Study: African-Americans four times more likely to live in poor facilities
African-American seniors are four times more likely than their white counterparts to reside in understaffed and poorly funded nursing homes, according to a study published in the Milbank Quarterly.
Brown and Temple university researchers looked at records from more than 14,000 nursing homes in 2000 and identified a two-tiered system of nursing home care. Facilities that had 85% or more of their residents covered by Medicaid, had a low staff retention rate, had fewer financial resources and often restrained patients were labeled "lower-tier."
About 15% of nursing homes qualify in the lower tier, according to the study. While 40% of African-American nursing home residents reside in lower-tiered homes, merely 9% of white nursing home residents do.
Vincent Mor, the study's lead author, said the disparity in nursing-home services results from economic conditions and geographic segregation, with some of the worst homes in Louisiana, Mississippi and Georgia.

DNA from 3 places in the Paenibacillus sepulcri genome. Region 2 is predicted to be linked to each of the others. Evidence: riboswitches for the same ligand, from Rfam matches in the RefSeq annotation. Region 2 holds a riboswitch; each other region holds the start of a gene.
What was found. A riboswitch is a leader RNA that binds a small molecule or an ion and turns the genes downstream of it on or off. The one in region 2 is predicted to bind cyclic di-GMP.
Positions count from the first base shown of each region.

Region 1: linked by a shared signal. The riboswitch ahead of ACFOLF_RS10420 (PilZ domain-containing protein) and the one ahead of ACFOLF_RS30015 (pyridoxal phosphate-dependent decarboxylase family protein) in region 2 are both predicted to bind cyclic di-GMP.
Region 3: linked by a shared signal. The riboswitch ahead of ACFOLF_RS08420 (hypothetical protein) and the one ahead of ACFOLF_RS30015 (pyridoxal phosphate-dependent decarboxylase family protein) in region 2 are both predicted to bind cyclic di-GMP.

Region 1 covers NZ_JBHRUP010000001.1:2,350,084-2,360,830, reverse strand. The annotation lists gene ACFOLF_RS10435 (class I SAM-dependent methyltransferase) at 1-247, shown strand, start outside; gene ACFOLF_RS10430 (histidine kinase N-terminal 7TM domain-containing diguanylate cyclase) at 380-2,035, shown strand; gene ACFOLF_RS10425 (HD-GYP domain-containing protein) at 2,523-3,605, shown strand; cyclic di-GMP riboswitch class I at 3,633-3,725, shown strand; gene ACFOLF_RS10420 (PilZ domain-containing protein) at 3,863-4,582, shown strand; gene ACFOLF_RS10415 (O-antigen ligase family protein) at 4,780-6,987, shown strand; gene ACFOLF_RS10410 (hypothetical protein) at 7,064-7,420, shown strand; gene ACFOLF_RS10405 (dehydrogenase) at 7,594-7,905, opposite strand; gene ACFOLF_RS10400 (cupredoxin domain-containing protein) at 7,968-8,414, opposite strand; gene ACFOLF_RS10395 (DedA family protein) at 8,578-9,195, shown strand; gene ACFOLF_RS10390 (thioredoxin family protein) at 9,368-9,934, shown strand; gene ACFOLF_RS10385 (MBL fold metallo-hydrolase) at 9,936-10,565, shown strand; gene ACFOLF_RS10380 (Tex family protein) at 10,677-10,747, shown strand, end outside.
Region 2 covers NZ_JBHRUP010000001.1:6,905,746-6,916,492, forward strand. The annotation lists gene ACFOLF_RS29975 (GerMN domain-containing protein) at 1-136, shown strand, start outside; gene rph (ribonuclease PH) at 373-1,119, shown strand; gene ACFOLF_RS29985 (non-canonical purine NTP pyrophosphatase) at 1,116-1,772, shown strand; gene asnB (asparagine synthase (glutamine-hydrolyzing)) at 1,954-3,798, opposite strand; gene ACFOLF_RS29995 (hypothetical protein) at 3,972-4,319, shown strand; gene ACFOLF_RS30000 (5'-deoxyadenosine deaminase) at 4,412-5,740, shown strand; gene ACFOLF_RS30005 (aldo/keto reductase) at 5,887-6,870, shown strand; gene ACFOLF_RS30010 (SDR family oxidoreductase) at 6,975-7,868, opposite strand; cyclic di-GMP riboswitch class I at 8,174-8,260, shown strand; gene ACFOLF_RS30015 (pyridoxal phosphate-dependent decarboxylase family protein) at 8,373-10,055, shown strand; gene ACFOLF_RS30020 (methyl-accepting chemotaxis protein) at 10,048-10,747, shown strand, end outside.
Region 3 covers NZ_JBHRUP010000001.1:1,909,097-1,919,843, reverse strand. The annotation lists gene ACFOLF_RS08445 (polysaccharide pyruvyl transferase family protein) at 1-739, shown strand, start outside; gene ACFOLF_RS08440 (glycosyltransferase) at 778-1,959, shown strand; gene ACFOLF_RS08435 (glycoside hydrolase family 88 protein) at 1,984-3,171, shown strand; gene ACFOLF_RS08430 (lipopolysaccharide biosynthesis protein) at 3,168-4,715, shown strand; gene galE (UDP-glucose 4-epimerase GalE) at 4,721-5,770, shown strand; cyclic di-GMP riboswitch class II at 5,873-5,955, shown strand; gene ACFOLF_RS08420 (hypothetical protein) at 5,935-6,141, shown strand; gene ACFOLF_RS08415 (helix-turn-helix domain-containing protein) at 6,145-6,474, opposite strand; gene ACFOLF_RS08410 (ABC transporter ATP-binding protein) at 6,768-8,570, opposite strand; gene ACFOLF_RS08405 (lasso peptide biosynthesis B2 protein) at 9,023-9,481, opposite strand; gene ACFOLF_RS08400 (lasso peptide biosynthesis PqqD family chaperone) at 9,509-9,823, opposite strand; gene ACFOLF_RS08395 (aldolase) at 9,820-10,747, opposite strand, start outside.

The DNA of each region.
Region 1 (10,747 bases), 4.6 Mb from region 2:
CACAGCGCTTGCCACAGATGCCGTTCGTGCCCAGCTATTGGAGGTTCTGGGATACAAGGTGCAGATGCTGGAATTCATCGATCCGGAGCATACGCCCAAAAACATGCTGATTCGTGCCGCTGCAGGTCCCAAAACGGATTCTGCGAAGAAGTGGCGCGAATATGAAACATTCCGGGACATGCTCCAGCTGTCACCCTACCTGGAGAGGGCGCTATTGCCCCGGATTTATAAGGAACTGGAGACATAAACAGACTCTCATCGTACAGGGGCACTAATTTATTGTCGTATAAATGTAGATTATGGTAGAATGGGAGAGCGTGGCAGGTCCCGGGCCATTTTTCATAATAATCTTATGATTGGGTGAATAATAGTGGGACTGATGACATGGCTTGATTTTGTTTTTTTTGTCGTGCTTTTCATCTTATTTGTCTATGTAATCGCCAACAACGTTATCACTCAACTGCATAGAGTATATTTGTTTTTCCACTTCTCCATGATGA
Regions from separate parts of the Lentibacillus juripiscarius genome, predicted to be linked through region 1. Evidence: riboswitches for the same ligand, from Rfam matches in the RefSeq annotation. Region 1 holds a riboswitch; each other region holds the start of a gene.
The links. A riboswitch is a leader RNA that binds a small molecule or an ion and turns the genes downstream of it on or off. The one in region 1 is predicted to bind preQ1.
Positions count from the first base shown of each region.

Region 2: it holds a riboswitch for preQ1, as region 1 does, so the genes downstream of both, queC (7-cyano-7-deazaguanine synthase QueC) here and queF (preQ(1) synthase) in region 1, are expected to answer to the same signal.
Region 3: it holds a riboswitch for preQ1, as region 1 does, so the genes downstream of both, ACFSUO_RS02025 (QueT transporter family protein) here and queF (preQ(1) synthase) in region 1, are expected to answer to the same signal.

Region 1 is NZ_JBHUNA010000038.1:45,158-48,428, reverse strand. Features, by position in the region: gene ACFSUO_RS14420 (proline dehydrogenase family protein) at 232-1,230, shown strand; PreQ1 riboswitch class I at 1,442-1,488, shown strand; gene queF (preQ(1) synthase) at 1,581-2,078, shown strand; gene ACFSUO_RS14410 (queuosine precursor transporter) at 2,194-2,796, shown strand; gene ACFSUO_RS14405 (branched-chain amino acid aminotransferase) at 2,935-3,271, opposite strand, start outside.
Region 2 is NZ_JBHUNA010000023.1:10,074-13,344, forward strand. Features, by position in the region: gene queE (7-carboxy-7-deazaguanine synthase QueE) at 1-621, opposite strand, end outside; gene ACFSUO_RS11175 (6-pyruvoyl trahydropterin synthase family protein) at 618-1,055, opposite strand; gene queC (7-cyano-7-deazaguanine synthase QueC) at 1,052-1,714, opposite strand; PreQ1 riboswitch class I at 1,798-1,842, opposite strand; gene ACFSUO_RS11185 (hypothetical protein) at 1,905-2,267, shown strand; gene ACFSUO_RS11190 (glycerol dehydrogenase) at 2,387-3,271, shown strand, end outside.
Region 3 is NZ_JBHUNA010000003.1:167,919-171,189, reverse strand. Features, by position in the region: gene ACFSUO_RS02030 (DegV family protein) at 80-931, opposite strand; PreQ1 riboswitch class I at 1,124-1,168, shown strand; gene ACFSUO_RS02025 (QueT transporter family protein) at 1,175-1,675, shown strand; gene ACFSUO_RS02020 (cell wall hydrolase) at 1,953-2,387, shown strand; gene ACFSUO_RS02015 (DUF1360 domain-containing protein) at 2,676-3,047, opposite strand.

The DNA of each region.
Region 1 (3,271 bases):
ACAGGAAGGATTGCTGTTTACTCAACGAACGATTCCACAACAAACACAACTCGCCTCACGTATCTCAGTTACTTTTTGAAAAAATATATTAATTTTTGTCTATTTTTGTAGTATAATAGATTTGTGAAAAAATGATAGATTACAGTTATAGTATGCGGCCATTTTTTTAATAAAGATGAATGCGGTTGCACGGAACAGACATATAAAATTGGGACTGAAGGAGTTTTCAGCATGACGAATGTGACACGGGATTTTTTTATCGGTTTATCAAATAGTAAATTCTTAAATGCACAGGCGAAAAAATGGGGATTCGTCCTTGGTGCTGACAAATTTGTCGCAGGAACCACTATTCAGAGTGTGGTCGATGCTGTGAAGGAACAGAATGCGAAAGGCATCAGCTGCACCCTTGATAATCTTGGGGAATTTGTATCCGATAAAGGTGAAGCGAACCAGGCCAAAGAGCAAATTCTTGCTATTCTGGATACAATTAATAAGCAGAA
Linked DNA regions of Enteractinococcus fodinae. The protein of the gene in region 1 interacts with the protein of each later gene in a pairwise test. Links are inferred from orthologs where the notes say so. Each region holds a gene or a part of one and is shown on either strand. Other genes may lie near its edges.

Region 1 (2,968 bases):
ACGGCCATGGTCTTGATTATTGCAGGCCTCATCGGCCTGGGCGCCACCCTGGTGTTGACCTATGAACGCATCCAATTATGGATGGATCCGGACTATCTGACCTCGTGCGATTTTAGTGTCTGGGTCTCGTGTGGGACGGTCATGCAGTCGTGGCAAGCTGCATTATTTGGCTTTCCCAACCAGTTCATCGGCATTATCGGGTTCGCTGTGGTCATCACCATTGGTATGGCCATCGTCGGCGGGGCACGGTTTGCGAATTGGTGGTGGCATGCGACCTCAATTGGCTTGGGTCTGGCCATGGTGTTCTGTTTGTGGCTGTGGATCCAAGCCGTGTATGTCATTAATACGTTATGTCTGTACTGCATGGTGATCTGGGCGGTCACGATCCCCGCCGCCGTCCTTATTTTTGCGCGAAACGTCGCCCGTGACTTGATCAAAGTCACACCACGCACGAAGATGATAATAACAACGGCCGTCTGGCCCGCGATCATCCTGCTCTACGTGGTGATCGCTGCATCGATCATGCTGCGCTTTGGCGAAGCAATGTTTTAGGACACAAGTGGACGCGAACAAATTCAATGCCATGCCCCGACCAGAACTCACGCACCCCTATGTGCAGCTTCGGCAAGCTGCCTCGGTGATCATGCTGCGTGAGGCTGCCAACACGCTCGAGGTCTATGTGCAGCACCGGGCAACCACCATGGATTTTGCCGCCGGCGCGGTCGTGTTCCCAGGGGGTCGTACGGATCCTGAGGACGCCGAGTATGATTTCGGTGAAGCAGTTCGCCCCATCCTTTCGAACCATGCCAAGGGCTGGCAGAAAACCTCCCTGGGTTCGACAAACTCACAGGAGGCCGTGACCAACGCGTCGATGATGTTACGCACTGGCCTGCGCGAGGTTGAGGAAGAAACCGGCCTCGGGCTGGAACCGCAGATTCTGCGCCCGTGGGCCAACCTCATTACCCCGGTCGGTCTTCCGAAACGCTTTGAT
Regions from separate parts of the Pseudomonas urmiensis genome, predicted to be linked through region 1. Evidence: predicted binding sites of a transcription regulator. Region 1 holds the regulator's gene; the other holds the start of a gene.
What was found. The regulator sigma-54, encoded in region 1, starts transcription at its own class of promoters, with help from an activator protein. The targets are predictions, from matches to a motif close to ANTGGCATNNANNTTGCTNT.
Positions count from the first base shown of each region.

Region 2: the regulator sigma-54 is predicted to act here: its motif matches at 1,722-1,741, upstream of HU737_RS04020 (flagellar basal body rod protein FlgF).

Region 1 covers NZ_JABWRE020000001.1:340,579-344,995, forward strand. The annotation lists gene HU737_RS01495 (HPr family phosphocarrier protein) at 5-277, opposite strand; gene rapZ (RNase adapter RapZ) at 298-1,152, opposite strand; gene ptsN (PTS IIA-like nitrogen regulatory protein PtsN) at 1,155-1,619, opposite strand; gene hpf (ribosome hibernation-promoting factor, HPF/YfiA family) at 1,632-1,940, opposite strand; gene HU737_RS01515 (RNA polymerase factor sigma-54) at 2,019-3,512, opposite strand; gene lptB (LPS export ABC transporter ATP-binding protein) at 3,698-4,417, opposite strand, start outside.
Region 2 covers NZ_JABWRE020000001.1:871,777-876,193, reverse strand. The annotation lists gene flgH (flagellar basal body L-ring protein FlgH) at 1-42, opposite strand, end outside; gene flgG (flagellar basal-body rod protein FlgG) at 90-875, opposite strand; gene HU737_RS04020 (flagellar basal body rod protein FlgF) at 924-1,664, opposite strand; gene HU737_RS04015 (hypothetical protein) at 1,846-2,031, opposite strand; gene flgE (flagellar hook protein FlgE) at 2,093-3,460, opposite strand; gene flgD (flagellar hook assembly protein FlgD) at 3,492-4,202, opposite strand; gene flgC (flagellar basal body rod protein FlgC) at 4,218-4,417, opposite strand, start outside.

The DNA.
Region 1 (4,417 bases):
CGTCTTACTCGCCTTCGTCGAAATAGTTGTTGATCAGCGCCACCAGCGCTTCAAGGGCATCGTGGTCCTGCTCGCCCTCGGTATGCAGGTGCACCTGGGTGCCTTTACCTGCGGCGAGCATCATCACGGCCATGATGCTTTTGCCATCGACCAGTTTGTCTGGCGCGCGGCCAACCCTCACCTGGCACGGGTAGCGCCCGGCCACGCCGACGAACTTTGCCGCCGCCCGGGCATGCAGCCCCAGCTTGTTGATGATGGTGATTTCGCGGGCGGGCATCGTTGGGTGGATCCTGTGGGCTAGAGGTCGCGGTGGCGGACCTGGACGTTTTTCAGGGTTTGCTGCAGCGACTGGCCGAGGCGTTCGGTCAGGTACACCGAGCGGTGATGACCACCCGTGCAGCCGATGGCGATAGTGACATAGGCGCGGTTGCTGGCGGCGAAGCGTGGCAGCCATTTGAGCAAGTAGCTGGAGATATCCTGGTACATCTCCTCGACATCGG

The study, funded by the Robert Wood Johnson Foundation, also indicates that Nursing Home Compare Web site, created by CMS, is failing, according to the Washington Post. CMS created the site to increase the overall standard for services. However the study says many nursing homes with low scores do not have enough money to compete with the better homes, and therefore they cannot increase their level of care enough to reach higher scores and may either close or continue to offer substandard care.
The study offered several recommendations to remedy the problem, including increasing Medicaid payments to lower-tier facilities; offering training programs for nursing home managers; giving state and city governments the authority to take over failing nursing homes; and creating a risk pool to relocate lower-tier home residents to other facilities if necessary.